Description: PAUL MCCARTHY (b. 1945)
Bear and Rabbit on a Rock
mascot heads, acrylic fur, metal armature, foam rubber, formica pedestal
106 3/8 x 74¾ x 51 1/8 in. (270 x 190 x 130 cm.)
Executed in 1992.
Artist or Maker: PAUL MCCARTHY (b. 1945)
Exhibited: Bordeaux, CAPC, Musee d'Art Contemporain, Presumes Innocents, l'art contemporain et l'Enfance, June-October 2000.
Nimes, Le Carré d'Art, La part de l'autre, May-September 2002, p. 113 (illustrated).
Lausanne, Musée Cantonal des Beaux-Arts, Private View 1980-2000: Collection Pierre Huber, June-September 2005, p. 195 (illustrated).
Notes: Raw, visceral, and deeply disturbing, Paul McCarthy's work unmasks the vile, dysfunctional truth behind the American dream. Based in Los Angeles, he parlays the entertainment capital into a metaphor for exploring that which lurks beneath the surface. Consumer icons of Hollywood and Disneyland become fodder for his explorations, their sanitized appearances intersecting with the dark underbelly of American life.
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McCarthy disinters the perversions inherent in American "values" through cherished emblems of childhood, re-envisioning them in adulterated contexts with an unsettling blend of humor and horror. Innocence--specifically the sanctity of childhood--is undermined by sinister forces that are far less hallowed, and the burnished veneer of American culture crackles.
Bear and Rabbit on a Rock, 1992, brings the forbidden to the fore in a comic spectacle of copulating species. Ostensibly benign, its larger-than-life cartoon characters resembling inhabitants of theme parks, the couple seems at first to be dancing in gleeful abandon. However, this impression ends when one realizes the real play between these creatures. Entering the realm of sexual taboos through the appearance of the "cute," McCarthy evokes all that is perverse without the threat that the direct address of such issues would normally invite, exposing their undeniable prevalence beneath the veil of ordinary American life.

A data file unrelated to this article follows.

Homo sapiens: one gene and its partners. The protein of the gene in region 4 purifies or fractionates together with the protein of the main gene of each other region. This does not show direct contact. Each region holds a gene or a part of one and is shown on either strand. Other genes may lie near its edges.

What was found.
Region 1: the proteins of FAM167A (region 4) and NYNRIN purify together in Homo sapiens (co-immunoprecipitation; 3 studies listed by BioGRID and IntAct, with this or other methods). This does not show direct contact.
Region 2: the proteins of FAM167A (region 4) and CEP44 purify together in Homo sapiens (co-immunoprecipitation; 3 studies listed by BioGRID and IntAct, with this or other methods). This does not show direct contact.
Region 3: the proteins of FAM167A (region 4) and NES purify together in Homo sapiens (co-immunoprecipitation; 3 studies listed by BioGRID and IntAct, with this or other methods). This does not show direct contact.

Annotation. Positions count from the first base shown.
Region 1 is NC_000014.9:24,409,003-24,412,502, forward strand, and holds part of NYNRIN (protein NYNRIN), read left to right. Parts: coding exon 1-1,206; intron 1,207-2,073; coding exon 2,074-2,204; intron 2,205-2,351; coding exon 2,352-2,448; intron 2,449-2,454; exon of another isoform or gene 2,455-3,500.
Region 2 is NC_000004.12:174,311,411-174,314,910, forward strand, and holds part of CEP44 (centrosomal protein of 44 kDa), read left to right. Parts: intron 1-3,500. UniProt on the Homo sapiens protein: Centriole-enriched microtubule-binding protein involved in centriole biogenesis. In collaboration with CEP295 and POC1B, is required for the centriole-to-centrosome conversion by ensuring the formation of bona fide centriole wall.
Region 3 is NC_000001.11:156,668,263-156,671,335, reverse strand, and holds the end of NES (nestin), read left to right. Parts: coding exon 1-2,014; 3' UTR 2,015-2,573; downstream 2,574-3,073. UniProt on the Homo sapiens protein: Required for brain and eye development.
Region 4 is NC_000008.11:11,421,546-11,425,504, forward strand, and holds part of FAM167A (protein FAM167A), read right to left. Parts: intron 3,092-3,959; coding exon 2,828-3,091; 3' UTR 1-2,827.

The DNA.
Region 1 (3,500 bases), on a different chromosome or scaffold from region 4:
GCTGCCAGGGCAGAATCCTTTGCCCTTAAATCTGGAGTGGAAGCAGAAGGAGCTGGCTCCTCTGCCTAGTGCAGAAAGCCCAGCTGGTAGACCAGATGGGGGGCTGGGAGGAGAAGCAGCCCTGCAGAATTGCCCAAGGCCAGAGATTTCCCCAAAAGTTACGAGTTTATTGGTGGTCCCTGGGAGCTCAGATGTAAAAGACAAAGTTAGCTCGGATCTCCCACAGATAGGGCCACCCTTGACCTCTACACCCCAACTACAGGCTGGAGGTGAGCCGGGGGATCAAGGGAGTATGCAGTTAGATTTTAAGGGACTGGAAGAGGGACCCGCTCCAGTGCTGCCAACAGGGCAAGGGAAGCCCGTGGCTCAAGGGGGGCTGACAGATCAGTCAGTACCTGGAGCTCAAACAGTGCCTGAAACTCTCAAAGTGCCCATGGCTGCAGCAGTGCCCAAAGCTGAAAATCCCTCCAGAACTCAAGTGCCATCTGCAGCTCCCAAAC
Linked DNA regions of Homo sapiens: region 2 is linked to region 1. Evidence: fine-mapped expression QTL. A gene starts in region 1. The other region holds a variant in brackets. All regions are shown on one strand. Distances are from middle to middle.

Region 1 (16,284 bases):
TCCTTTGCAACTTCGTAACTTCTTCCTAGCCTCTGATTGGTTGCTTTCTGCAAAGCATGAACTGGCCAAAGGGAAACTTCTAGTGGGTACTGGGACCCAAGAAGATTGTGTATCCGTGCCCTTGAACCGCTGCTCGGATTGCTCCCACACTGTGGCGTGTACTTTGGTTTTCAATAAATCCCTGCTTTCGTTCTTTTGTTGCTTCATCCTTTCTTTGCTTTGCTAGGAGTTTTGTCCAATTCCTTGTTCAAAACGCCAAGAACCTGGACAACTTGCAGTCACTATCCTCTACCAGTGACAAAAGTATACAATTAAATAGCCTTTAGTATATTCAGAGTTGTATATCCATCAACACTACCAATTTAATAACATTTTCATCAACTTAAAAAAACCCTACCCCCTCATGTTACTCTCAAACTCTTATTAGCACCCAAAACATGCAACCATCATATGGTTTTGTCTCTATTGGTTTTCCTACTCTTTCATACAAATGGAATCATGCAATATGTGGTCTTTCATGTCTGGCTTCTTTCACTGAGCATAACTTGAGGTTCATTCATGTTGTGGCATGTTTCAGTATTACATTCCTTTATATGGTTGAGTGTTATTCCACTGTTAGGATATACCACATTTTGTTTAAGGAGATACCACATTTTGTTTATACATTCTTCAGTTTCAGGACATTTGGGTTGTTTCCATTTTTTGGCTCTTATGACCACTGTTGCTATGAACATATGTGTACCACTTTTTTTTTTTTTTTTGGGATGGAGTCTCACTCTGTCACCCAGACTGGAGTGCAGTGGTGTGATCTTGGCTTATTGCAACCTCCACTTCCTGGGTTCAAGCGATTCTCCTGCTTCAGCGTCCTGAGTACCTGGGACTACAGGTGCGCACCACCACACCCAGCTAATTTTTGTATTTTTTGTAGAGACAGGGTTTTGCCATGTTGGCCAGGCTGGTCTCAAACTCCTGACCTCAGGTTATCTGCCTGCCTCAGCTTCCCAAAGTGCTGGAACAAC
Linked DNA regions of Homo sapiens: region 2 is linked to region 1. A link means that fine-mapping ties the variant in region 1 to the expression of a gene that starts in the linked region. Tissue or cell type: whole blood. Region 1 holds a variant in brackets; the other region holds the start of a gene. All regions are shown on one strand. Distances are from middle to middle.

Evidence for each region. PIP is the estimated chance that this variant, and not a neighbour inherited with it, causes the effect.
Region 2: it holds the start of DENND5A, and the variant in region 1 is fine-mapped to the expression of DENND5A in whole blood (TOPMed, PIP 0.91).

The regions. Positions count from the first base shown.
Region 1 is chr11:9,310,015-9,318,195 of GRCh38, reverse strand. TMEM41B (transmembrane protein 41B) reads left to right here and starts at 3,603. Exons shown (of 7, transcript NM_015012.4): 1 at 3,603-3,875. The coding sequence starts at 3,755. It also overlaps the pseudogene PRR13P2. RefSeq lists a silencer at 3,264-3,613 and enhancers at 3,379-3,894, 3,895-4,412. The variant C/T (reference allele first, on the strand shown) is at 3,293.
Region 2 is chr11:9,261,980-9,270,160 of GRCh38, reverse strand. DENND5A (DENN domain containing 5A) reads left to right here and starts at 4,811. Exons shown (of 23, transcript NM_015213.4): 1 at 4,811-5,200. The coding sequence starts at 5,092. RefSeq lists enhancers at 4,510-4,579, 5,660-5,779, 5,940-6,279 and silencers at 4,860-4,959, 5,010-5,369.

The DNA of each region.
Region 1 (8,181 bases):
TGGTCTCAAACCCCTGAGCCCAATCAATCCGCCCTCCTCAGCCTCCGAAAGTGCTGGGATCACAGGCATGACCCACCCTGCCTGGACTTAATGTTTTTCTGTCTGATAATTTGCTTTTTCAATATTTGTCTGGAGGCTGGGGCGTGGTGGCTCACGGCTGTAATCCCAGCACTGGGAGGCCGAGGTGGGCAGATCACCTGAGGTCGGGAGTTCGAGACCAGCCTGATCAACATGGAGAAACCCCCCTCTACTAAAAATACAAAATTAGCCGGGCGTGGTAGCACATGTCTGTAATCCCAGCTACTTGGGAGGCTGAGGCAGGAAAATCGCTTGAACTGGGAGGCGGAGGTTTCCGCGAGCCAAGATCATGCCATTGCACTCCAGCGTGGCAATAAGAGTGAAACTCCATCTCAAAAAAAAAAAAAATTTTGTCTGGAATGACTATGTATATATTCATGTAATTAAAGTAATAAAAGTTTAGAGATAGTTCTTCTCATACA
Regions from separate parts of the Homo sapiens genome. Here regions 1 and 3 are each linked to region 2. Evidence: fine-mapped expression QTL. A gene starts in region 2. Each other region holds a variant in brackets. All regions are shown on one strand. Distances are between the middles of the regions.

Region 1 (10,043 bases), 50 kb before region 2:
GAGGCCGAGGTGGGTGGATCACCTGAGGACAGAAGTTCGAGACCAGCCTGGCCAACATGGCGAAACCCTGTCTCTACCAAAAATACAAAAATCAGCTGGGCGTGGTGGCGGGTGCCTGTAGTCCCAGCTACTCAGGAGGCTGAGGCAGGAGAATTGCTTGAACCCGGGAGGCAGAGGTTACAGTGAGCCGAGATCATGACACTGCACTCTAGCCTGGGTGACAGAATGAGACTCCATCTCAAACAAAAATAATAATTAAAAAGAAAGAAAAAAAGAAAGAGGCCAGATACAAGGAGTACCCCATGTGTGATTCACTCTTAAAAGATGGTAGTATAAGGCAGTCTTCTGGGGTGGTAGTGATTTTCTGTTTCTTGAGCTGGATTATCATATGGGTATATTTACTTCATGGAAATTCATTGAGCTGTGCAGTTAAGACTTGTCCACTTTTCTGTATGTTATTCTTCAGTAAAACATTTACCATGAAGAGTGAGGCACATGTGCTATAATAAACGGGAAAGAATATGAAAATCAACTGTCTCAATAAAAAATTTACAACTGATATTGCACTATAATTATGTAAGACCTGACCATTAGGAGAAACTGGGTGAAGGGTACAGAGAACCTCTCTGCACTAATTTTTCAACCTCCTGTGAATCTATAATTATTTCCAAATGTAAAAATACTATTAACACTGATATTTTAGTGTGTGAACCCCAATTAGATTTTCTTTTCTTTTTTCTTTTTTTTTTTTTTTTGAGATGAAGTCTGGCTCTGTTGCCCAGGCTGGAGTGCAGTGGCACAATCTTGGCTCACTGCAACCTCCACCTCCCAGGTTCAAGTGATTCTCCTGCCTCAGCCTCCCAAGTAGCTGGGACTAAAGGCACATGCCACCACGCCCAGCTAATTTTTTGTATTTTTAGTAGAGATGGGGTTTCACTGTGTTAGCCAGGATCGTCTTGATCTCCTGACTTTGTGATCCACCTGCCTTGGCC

McCarthy's genius lies in his ability to simultaneously elicit laughter and disgust from works such as Bear and Rabbit on a Rock. Establishing a strained camaraderie between such polar reactions is no simple feat, especially since his incisive observations cut beyond the dermis of discomfort to the core of established patriarchal authority. Through weird spectacle, McCarthy uncovers "simmering brutality sublimated as melodramatic kitsch." Excavating the ills of society buried deep within the ruptures of its psyche, he acts as a contemporary shaman in the tradition of Joseph Beuys, exorcising the latent urges of human nature that are sacrificed for the sake of civilization.
In Bear and Rabbit on a Rock, the exultant rabbit throws its head back as if in sexual climax, while the leering bear--presumably the source of this pleasure--grins at its own prowess. Inherently absurd in its inter-species copulation, this sculpture stages that which is actively proscribed, and therefore revolting--although the origin of such disgust is not so much the result of biological anomaly as it is of social conditioning against animalistic and literally non-productive impulses. McCarthy brings attention to the fact that the darker side of human desire does not ever disappear but instead is manifested in fetishistic forms deemed acceptable for their ostensible innocence.